Engine Terminal

Engine Terminal
CX 351 westbound at Summit Springs. August 1976

Tuesday, July 15, 2014

Dry Creek Coal Tipple #2

The tipple for Dry Creek Coal #2 at Summit Springs has been finished and the scenery surrounding the structure has been completed. As mentioned in previous posts, this structure is based upon Virginia Iron and Coke Company's 10-K tipple at Esco, Kentucky. Below are some screen shots from Bing Maps that show the tipple several years ago.

There are also several great shots of the tipple in "Appalachian Coal Mines and Railroads in Color, Vol. 1, Kentucky: The Color Photography of Everett N. Young" by Stephen M. Timko. One of the shots in the book shows the original loader in 1985 prior to construction of the adjacent flood loader shown in these pictures. I was trying to capture the look of the original installation.

Due to space constraints and the track layout in this area, I had to change the basic set-up of the tipple. I also couldn't model the truck dump, so I had to settle for a small conveyor that heads up the hill into the trees.

The tipple loads 6-8 cars per day and is worked by the Springs Man out of Nelsonville. At some point, the tipple may get worked by an eastbound coal extra which would pull the westbound loads and spot them on the siding. The eastbound movement would then spot empties before proceeding to Nelsonville to fill out with eastbound coal. Later in the day, a westbound coal extra out of Nelsonville would fill out with the loads at Summit Springs for the trip to North Pierce.

The photo below shows the overall area looking west. Some additional detail will be added at some point, including the ever present rusty barrels and a derail to protect the main line.

The idea for the small pump house and oil tank came from the shot below that Robby Vaughn took of a loader in southeastern Kentucky.

It's a good thing that Everett Young captured the photos he did of the tipple. Robby Vaughn recently visited the area and took the photo below.

The large, concrete silo off to the right of the tipple in the Bing map shots is still there, but the original tipple and flood loader are gone. And while the tracks for the tipple remain in place, it's unlikely this location will ever load coal again.


  1. Hi Tom,

    This is my favorite blog update thus far. The "finished" scene is excellent and between the new photos of the model tipple installation, and the inclusion of the prototype Bing Map shots, this is very informative. The Bing Maps show the older footprint of earlier track work and mine roads and make the subsequent evolution of this site even more intriguing for modelers of various time periods (like people who say model...1944). In addition I like the fact you left enough room for a road of the proper width. Modelers often plan away these types of trackside features by mistake, or just try to force them with a shoehorn at the end, when it is often too late to include something realistic. The road is wide enough and steep enough to look right. Do you think there have been a "No Trespassing" sign on the other side of the crossing during your time period?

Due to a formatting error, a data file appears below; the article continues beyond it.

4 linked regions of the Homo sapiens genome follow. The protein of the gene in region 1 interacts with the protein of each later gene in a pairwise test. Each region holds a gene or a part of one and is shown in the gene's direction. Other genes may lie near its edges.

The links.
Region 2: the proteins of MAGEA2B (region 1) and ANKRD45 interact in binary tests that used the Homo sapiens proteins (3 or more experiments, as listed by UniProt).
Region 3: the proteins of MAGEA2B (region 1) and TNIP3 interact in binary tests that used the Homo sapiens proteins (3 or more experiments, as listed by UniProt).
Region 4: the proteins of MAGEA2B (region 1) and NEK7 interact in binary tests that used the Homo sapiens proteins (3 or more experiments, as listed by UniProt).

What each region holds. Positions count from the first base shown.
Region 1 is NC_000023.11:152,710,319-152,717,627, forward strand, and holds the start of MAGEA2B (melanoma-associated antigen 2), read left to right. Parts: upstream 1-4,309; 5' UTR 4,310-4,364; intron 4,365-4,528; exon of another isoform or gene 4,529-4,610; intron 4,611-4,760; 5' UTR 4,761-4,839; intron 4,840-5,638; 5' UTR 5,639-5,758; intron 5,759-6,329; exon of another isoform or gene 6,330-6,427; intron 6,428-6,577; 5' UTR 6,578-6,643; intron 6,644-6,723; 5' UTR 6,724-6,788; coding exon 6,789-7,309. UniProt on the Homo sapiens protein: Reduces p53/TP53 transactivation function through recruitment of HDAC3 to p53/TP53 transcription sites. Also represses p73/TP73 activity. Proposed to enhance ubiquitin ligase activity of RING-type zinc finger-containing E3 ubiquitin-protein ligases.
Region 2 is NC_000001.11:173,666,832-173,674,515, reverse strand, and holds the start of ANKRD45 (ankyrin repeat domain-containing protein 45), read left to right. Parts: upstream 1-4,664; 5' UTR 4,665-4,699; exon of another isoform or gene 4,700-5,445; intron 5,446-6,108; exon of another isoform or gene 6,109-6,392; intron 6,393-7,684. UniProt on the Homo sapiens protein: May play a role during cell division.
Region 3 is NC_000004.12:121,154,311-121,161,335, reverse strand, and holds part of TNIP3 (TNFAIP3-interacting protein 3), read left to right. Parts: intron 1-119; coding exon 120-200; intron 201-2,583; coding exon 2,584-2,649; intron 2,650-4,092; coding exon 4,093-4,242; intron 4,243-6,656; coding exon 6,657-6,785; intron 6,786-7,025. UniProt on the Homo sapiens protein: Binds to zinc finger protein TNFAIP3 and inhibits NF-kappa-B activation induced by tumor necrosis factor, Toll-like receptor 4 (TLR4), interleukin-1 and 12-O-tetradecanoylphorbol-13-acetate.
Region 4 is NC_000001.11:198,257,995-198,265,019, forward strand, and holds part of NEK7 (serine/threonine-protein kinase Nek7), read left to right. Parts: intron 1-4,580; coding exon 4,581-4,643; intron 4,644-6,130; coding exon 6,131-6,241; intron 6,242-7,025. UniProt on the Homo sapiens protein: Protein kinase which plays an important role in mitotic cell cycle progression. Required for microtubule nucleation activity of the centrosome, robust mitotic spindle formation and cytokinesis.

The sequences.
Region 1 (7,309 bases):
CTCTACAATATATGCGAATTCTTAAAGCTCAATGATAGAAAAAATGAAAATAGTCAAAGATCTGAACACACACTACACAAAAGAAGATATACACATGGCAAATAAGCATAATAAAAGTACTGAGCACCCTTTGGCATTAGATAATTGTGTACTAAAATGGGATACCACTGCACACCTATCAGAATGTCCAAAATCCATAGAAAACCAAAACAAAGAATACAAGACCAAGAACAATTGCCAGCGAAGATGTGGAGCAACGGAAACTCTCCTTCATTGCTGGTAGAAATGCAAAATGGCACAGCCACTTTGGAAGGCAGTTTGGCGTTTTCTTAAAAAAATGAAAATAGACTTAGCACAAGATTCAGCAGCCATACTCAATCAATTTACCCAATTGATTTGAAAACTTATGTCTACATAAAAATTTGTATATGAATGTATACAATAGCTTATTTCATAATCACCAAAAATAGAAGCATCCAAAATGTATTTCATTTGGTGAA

Keep up the good work and thanks for sharing your work with all of us.



    Gerard J. Fitzgerald
    Charlottesville, Virginia

    1. Gerard,

      Thanks for the kind comments. It was a real treat to find the actual structure on Bing Maps and I'm glad I captured the screen shots before the satellite photos are updated. As for the "No Trespassing" sign, it's entirely possible there would have been one on the other side of the crossing, I actually installed a crossbuck on the other side but it just didn't look right. I went back and found numerous photos of similar crossings at tipple locations where there weren't any crossing signs. So the crossbuck came out. I just don't think there's enough room here for another sign of some type without making the scene look too crowded.